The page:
Egypt's Mubarak talks for 1st time since detention, or does he?
CAIRO — In his first comments to the media since he was detained more than two years ago, Egypt's ousted leader, Hosni Mubarak, said he is dismayed at the country's state of affairs and particularly the plight of the poor.
The 85-year old Mubarak said in remarks published Sunday in Al-Watan newspaper that it is too early to judge his elected successor, Islamist President Mohamed Morsy, because he has a heavy burden to deal with. He warned against a much-negotiated loan from the International Monetary Fund, saying it would make life harder for the poor in Egypt, where over 40 percent of the population lives on less than $2 a day.
The authenticity of the interview could not be immediately verified.
Mubarak was quoted as telling the state-owned Ahram Online, that the interview was a “fabrication.”
Al-Watan's reporter, Mohammed el-Sheik, took photos of himself near and inside Mubarak's medical helicopter, without the ex-leader inside. El-Sheik said he conducted the interview after sneaking into a waiting area where Mubarak was held during his trial Saturday, apparently before the hearing began.
He told the private ONTV station that he couldn't record the interview because he had to avoid Mubarak's tight security.
Mubarak has been a longtime nemesis of the Muslim Brotherhood, the Islamist group from which Morsy hails. In his comments to the privately owned Egyptian paper, Mubarak appeared to be gloating, painting a picture of a nation that has unraveled following his 2011 ouster and portraying himself as a protector of the poor.
Mubarak stepped down in February 2011 in the face of a wave of popular protests whose main slogan was “Bread, Freedom and Social Justice.” Protesters accused Mubarak of fostering a culture where power was centralized and police acted with impunity. They believed Mubarak was grooming one of his sons to succeed him.
Show commenting policy
TribLive commenting policy
You are solely responsible for your comments and by using TribLive.com you agree to our Terms of Service.
We moderate comments. Our goal is to provide substantive commentary for a general readership. By screening submissions, we provide a space where readers can share intelligent and informed commentary that enhances the quality of our news and information.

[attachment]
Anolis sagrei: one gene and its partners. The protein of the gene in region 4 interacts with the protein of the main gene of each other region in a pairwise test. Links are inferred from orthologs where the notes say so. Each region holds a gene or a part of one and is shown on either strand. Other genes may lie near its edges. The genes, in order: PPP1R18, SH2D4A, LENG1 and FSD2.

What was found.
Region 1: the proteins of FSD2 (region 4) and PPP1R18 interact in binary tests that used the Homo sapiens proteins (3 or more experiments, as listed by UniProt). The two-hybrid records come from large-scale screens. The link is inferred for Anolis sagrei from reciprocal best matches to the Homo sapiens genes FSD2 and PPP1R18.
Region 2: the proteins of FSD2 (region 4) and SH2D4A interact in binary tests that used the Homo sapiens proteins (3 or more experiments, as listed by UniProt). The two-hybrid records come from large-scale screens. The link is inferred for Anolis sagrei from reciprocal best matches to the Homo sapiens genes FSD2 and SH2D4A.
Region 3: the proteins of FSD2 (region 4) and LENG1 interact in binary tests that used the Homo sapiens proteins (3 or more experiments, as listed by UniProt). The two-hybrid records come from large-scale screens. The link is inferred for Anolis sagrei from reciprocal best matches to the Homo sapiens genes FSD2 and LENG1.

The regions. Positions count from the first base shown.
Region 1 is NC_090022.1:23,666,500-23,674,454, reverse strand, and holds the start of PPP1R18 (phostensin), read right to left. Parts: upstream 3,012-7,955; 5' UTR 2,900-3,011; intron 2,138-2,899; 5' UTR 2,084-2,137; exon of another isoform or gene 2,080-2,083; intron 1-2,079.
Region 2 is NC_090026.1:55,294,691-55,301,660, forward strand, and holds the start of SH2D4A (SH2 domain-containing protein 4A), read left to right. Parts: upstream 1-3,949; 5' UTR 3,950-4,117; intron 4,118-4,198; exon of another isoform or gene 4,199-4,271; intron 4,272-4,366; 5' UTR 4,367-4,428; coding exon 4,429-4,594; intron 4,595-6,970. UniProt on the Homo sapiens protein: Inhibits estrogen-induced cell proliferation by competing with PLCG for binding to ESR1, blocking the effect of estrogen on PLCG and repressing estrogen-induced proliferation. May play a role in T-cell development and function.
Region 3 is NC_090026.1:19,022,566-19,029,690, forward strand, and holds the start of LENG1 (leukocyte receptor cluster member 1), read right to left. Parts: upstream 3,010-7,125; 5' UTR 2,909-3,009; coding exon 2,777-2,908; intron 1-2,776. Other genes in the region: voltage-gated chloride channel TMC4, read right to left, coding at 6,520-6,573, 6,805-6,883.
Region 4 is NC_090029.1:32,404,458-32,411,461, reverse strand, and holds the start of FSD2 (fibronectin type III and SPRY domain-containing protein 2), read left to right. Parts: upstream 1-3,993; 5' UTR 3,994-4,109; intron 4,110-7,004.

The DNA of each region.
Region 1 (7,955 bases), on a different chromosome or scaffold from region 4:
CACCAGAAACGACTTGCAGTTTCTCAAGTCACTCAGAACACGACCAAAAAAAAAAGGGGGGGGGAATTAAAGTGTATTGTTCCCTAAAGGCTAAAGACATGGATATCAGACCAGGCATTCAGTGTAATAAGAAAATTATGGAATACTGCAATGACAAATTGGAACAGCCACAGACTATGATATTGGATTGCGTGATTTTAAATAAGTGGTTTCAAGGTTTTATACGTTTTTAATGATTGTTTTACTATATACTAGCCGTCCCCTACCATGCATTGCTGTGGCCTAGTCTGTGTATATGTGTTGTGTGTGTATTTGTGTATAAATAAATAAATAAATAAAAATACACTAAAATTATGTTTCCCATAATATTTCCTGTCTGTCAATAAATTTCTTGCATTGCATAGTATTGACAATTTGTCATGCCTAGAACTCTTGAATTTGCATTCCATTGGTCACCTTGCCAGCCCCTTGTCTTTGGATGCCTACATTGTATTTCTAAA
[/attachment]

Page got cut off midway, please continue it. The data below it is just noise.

While most comments will be posted if they are on-topic and not abusive, moderating decisions are subjective. We will make them as carefully and consistently as we can. Because of the volume of reader comments, we cannot review individual moderation decisions with readers.
We value thoughtful comments representing a range of views that make their point quickly and politely. We make an effort to protect discussions from repeated comments either by the same reader or different readers.
We follow the same standards for taste as the daily newspaper. A few things we won't tolerate: personal attacks, obscenity, vulgarity, profanity (including expletives and letters followed by dashes), commercial promotion, impersonations, incoherence, proselytizing and SHOUTING. Don't include URLs to Web sites.
We do not edit comments. They are either approved or deleted. We reserve the right to edit a comment that is quoted or excerpted in an article. In this case, we may fix spelling and punctuation.
We welcome strong opinions and criticism of our work, but we don't want comments to become bogged down with discussions of our policies and we will moderate accordingly.
We appreciate it when readers and people quoted in articles or blog posts point out errors of fact or emphasis and will investigate all assertions. But these suggestions should be sent via e-mail. To avoid distracting other readers, we won't publish comments that suggest a correction. Instead, corrections will be made in a blog post or in an article.
- Have another baby, Chinese officials coax couples
- Parole granted to leader of apartheid death squad
- Obama trip to India yields series of modest proposals on trade, investment
- 3 American contractors killed in apparent Afghan ‘insider attack’
- Putin casts off rich cronies as sanctions hit Russian elite
- Radical left wins Greek parliamentary election on vow to end austerity measures
- Gunmen storm Libya hotel, killing American, 9 others
- Release terrorist, or 2 will be killed, ISIS vows
- Obama ‘pays respects’ to late Saudi Arabian monarch
- ISIS affiliate claims hotel bombing in Libya that killed 10, including American
- Jordan agrees to ISIS swap, releasing suicide bomber to get pilot back